ICS mediate their effects through the glucocorticoid receptor (GR), an intracellular receptor and transcription factor belonging to the nuclear receptor family (39). In the absence of the ligands, GR is maintained in the cytoplasm by chaperone proteins. Upon ligand binding, GR becomes active and translocates into the nucleus to bind glucocorticoid response elements (GREs), thereby regulating the transcription of GR target genes. GR dimers and monomers can induce either transcriptional gene induction or gene repression (39, 42–44). Besides, GR can indirectly induce gene repression by GR interaction with DNA-bound transcription factors such as NF-κB and activator protein-1 (AP-1), resulting in the repression of the respective inflammatory signaling cascades (39, 45, 46).
The wide range of anti-inflammatory effects of ICS probably accounts for their clinical effectiveness in managing type 2/Th2-asthma. Regular treatment with ICS (alone or in combination with bronchodilators, such as long-acting β2 agonists (LABAs) or Theophylline) can effectively control chronic symptoms and prevent asthma attacks in most of the patients (4, 5). However, in patients with moderate to severe asthma, ICS are less effective. Hence, unacceptably high doses of ICS or even oral corticosteroids may be required to achieve optimal control.
Several mechanisms can contribute to the reduced responsiveness to ICS in moderate/severe asthma [for a review, see (6)]. For example, cytokines such as IL-1, TNFα, nitric oxide (NO), IL-13, and IL-4, which are overexpressed in the airways of patients with corticosteroid-resistant asthma, have been shown to reduce GR nuclear translocation and function. Ultimately, people with severe asthma are refractory to ICS treatment and experience poor symptom control. Additionally, these patients can have frequent asthma exacerbations, in which symptoms flare-up and get progressively worse, leading to respiratory failure. Therefore, new treatments have emerged for selected patients with moderate to severe type 2/Th2 asthma disease and inadequate responsiveness to ICS. These new therapeutic avenues are aimed to target cytokines and mediators that promote type 2/Th2 immunity.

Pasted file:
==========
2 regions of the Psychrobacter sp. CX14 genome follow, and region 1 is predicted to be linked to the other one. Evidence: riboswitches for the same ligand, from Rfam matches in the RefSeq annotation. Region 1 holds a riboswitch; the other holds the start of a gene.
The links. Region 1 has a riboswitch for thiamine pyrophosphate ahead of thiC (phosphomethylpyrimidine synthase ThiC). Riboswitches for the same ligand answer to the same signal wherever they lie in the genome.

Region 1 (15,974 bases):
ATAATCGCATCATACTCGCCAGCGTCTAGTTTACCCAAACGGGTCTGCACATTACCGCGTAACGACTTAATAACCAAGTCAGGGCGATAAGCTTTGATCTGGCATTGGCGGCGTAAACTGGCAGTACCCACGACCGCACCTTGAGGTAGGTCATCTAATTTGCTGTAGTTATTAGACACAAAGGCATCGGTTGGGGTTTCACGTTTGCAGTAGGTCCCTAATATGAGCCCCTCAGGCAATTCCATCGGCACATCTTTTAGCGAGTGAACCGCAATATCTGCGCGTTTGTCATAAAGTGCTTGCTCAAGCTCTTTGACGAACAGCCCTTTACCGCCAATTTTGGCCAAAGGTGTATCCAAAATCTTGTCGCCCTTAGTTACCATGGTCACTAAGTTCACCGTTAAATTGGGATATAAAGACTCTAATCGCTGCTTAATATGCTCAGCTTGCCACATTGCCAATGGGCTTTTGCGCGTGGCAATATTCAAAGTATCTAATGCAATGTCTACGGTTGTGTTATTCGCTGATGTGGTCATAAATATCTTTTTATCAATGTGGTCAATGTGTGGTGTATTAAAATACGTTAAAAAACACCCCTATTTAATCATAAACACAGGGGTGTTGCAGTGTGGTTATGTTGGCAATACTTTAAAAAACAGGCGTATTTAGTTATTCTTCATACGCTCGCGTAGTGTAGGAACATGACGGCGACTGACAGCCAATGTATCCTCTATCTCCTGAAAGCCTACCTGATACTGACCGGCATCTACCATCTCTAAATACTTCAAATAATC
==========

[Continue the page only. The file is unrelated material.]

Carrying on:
Biologic Drugs that Target Th2-Type Inflammation in Asthma
The clinical characteristics of moderate/severe asthma disease are frequent asthma exacerbations (>2 episodes in 12 months period), high blood counts of eosinophils and sputum eosinophils, and poor response to high dosage ICS/ LABAs (47). These uncontrolled symptoms place patients at high risk for hospitalization and reduced health-related quality of life. Therefore, additional therapeutics are needed for those patients whose severe asthma does not respond well to conventional anti-inflammatory treatment. Several biologics designed to target specific mediators of Th2-type cell immunity have been proved to be effective as add-on treatments for severe asthma patients (Figure 1).
Anti-IgE Therapy in Severe Asthma: Omalizumab
Omalizumab is a humanized IgG1 monoclonal antibody that specifically binds to free IgE and prevents it from binding to the high-affinity IgE receptor (FcεRI) on basophils and mast cells. As Omalizumab depletes free IgE, it further promotes FcεRI down-regulation in basophils and mast cells, rendering those cells much less sensitive to stimulation by allergens and consequent degranulation (48–50).
Omalizumab is given by subcutaneous injection every 2–4 weeks. It is FDA-approved to treat moderate-to-severe asthma in patients over 6 years of age that have sensitivity to perennial aeroallergens (e.g., dust mites, pet dander, cockroach debris). The appropriate doses are determined on a combination of age, IgE levels, and body weight. In clinical trials and observational studies with moderate to severe persistent asthma patients, Omalizumab has been shown to decrease the incidence of asthma exacerbations and emergency visits by 38 and 47%, respectively, compared with controls (50).
Some potential adverse reactions have been described related to long-term effects on cardiovascular and cerebrovascular events. However, the available studies limit the ability to quantify the magnitude of the risk (50, 51). Omalizumab has also been associated with life-threatening systemic allergic anaphylactic reactions; thus, anyone who gets an injection of this drug should be monitored closely by health professionals (50).
Anti-IL-5 Therapy in Severe Asthma: Mepolizumab, Reslizumab, and Benralizumab